One of the running jokes on the Loop is Looper Midnight. After a long day of cruising Loopers go to bed when it gets dark to rest up for the next days run. So Looper Midnight just happens to be what ever time the crew turns the lights off and roll into the rack. With the crew feeling tired from the days cruise and being a little under the weather, Looper Midnight came early. They did not wait for the sun to set before they hit the sack.
Nice color along the shore
The crew got up feeling much better than the last few days. All that extra rest must have payed off. Todays goal was to get through the last three operating locks, 13, 14, and 15. Then dock before the winds got up too high later in the day.
RR Bridge at Lock 15
The crew bypassed Le Claire today and the Buffalo Bill Museum. Housed in the museum is a wooden paddlewheel towboat named Lone Star. She was built in 1890 and decommissioned in 1967. She is also the only surviving example of a wooden hulled steamer that plowed the Mississippi River.
The locks went well with no delays. However, the wind kicked up near 15 mph a little after the noon hour, making the last two locks more challenging than need be. By the time the crew arrived at the marina, the winds had climbed up to 17 mph. The crew was glad that the marina is inside a basin which is well protected from the wind. The forecast is for the winds to continue to build during the night and blow 20-25 mph all day Saturday.
The view for the next week while waiting on Locks to open
One last bit of excitement to end the week. While watching some TV last night, the crew began to hear some strange noise every so often in the helm. Almost sounded as if someone was walking around up in the helm. The skipper grabbed a flashlight and shown the light out the back door onto the sunporch. While he was looking around a large coon ran down from the helm and jumped off the boat. He came back a couple of more times before he decided to go explore on the boat two slips down. In fact, he went to the Boat Name of the Week boat and crawled around awhile in their cockpit.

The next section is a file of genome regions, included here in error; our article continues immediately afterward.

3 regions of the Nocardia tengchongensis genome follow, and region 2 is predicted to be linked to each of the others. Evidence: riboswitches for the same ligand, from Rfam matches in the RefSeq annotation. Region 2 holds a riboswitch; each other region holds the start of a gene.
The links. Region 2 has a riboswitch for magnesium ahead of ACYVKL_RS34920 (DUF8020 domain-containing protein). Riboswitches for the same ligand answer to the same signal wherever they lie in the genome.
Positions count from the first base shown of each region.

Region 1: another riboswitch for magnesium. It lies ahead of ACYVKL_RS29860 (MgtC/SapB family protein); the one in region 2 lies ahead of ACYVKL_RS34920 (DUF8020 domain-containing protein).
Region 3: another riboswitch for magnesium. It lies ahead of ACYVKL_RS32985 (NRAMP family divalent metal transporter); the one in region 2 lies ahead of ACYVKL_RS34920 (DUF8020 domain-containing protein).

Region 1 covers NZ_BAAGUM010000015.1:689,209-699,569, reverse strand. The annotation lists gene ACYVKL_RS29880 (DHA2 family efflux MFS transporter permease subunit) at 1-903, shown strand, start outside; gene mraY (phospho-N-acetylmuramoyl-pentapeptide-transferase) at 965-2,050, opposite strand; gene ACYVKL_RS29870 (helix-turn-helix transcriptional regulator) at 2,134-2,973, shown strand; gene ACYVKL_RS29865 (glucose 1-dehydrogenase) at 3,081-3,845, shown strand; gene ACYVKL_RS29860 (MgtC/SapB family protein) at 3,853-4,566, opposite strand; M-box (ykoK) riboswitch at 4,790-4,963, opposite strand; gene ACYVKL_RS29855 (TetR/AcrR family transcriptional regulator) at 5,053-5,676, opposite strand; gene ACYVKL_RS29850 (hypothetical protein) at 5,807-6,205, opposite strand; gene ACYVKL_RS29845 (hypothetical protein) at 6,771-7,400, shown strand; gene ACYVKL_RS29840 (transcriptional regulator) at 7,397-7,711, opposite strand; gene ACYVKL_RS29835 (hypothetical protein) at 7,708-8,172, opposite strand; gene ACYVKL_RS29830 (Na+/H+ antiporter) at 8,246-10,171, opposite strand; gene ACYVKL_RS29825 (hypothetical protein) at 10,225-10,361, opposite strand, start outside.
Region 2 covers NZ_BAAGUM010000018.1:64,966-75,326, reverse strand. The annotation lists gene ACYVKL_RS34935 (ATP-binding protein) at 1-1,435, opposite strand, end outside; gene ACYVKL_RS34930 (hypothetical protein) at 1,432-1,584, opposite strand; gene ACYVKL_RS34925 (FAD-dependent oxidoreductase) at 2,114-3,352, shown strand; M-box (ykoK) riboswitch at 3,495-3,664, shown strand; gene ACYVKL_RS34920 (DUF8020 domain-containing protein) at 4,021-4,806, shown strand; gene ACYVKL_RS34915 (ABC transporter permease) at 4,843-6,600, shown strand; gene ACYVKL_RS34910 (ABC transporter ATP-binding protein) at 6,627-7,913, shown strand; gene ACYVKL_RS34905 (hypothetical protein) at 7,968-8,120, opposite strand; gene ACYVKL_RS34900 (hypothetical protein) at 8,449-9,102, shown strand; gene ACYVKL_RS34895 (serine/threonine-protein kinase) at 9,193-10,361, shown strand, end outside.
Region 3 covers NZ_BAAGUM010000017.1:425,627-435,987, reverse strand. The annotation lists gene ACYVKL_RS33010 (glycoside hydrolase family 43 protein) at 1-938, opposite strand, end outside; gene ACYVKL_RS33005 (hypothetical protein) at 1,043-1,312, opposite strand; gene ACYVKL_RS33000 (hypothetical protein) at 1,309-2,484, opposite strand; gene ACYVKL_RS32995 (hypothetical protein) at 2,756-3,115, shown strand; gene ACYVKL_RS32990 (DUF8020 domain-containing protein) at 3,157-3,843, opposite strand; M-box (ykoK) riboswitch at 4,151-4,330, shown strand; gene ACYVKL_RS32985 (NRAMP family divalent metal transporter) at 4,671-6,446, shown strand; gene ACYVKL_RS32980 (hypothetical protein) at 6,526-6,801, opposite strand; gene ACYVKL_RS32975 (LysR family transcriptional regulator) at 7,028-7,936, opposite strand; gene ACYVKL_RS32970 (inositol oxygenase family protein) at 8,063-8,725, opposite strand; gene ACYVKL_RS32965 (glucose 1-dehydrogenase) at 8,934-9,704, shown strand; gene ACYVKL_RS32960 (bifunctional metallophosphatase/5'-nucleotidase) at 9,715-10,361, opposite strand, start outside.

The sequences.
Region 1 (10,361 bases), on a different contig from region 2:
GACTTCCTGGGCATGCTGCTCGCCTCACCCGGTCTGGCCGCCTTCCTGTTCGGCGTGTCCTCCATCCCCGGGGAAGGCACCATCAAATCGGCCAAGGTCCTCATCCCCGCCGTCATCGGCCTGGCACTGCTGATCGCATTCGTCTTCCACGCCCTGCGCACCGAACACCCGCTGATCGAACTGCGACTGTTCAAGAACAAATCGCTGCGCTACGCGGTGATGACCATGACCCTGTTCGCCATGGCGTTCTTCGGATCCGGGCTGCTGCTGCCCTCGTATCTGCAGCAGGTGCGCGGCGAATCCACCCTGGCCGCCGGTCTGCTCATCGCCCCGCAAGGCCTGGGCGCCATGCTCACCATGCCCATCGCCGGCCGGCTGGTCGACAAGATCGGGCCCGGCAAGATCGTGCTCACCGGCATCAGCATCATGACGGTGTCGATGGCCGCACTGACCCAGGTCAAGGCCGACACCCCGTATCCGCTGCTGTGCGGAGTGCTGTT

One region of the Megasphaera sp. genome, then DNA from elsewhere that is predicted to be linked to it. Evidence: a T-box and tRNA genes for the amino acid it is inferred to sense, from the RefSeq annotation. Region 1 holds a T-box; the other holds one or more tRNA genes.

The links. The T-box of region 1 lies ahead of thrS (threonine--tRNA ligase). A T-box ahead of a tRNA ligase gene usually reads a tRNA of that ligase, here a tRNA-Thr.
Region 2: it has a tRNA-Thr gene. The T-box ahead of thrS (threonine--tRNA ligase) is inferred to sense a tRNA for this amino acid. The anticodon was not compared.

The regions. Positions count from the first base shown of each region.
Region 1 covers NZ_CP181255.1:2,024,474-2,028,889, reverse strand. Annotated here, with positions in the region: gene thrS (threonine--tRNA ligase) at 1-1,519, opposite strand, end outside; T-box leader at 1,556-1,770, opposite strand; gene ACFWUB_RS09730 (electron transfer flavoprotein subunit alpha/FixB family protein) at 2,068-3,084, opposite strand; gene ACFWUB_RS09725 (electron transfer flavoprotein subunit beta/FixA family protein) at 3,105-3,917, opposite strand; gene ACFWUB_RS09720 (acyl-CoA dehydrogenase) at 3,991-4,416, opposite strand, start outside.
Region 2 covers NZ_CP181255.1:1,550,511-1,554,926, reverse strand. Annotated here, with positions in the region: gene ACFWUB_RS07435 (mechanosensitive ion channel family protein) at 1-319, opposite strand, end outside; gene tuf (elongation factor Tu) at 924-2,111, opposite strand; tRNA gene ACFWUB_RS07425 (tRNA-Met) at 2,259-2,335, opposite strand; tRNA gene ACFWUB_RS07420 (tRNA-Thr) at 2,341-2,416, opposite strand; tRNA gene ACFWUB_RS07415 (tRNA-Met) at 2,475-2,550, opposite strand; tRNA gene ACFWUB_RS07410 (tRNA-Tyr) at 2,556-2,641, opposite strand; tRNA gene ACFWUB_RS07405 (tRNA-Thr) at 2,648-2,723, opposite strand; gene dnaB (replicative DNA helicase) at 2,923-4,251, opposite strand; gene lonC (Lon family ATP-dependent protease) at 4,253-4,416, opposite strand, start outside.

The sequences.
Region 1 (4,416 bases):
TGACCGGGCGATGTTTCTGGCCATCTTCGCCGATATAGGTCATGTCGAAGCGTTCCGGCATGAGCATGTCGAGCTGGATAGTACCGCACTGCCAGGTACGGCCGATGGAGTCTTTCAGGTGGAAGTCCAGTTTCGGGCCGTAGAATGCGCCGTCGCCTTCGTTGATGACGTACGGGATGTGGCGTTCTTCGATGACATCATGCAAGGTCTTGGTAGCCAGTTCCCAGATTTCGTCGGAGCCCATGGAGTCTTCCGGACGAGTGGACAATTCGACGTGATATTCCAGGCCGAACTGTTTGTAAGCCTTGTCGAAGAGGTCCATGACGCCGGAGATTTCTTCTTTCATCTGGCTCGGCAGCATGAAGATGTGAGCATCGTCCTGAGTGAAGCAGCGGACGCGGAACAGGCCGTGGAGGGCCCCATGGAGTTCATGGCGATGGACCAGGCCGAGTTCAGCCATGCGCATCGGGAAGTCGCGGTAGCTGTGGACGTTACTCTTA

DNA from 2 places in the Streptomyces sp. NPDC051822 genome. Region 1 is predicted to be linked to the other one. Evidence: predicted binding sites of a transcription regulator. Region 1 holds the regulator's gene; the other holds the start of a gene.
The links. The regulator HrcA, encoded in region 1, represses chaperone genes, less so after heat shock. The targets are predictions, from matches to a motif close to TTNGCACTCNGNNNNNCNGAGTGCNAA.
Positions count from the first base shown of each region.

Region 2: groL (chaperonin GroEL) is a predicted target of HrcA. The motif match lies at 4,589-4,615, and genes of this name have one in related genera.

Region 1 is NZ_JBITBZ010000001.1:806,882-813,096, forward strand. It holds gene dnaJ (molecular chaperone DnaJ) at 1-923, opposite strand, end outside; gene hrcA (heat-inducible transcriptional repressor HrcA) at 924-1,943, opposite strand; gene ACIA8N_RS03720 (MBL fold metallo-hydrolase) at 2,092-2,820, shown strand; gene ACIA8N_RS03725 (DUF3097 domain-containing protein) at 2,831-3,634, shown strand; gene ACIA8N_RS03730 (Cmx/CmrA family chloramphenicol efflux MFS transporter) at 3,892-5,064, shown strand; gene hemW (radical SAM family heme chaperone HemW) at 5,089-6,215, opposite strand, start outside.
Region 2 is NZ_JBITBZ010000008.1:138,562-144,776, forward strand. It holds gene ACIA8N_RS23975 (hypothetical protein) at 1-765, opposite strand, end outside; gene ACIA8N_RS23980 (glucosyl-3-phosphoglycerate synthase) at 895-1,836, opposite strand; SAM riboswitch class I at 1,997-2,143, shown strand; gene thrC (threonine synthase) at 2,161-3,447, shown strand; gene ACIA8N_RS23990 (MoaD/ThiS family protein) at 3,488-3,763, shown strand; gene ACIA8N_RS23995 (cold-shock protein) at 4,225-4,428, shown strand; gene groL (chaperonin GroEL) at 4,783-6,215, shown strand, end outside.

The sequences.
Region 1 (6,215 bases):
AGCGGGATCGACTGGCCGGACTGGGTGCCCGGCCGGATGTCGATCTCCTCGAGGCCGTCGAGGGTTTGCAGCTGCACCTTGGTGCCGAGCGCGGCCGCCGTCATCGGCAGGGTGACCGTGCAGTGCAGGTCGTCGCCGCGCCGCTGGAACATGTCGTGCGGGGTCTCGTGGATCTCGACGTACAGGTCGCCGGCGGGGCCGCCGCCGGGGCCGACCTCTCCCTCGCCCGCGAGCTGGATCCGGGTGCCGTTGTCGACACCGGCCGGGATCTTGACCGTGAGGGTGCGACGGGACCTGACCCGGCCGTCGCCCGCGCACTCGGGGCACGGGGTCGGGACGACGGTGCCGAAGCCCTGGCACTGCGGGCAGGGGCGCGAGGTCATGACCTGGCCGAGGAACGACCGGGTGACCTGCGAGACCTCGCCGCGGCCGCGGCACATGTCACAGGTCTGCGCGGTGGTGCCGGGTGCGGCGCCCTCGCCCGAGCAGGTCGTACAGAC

Fitting name while the crew sit and wait for the Locks to re-open.
Lock 16 was re-opened on Thursday but may reclose if water rises above 17 feet. Currently the river level is projected to crest at Lock 16 on Sunday at 16.9 feet. There are not marina facilities between Lock 16 and 17 so the crew will remain put until after both Locks 16 and 17 are open.
Looking at the river water levels downstream, it appears that the key lock to monitor is number 17 near New Boston, IL. Water at Lock 17 needs to fall below 18 feet before it can re-open. Currently the river level is 19.9. The level is predicted to remain at that level through Tuesday, and then begin to recede. The water does not fall below 18 feet until late Wednesday or early Thursday.
The other closed locks look as though they will return to service prior to October 25th. So, maybe next week, once Locks 16 and 17 are open, the crew can resume their push south in search of warmer weather.
One, not so interesting note is that the marinas in this area, mile 480, all have end of season closing dates of October 31. The marinas in Alton and Grafton, Mile 218, remain open year round. So the crew will only have a few days to make the 260 miles south to find marina amenities along the route.
Another, not so interesting fact is that there was snow in Madison, Wisconsin during the Badger football game on Saturday. Madison is only 175 miles north of the boat. This might be cutting it just a little to close for the crew who are more used to the southern comforts of Texas autumns.